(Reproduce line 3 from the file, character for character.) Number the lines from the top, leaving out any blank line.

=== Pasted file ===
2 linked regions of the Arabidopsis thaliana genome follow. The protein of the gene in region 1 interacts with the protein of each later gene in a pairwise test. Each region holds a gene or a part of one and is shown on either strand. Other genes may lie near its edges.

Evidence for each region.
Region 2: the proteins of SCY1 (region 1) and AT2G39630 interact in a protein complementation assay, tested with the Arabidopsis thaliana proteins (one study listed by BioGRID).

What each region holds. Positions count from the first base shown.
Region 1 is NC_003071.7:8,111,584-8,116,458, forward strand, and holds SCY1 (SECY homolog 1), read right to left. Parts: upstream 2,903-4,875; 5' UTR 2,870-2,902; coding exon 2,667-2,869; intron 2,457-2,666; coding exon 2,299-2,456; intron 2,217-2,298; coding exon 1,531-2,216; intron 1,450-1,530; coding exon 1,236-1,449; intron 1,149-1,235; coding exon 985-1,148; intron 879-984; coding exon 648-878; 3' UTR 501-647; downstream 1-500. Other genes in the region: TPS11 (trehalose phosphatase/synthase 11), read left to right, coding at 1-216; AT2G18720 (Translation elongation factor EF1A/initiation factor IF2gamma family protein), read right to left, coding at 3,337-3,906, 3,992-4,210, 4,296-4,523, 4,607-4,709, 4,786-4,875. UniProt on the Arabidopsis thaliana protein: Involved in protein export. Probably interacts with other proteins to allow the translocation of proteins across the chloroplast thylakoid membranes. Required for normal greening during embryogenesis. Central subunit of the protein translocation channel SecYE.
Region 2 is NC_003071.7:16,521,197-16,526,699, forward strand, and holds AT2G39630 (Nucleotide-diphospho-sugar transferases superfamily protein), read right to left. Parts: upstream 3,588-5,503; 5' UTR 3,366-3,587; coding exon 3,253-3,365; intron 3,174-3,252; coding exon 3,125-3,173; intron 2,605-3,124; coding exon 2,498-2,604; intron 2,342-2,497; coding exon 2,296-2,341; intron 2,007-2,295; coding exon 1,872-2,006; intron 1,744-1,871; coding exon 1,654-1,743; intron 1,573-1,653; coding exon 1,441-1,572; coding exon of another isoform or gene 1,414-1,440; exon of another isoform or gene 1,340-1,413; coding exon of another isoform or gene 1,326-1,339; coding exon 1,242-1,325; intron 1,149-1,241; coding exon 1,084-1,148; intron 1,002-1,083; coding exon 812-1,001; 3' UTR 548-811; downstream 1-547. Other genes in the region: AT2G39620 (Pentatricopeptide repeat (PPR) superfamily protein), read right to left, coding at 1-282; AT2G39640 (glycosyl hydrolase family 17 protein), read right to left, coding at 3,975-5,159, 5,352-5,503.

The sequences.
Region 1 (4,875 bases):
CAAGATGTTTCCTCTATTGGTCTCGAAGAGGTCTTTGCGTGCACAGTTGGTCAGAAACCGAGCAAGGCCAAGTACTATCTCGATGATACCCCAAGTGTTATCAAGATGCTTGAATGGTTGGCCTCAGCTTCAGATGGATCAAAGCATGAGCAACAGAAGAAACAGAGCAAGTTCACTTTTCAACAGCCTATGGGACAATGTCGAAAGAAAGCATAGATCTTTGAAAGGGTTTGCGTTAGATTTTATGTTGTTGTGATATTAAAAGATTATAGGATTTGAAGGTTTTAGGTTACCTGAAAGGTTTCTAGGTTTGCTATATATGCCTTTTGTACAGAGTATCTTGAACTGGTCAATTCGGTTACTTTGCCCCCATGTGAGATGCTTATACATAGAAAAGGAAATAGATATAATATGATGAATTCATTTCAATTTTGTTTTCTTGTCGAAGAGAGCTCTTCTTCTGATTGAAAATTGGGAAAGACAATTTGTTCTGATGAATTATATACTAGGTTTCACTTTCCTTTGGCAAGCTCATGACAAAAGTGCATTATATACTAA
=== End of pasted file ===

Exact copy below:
Region 2: the proteins of SCY1 (region 1) and AT2G39630 interact in a protein complementation assay, tested with the Arabidopsis thaliana proteins (one study listed by BioGRID).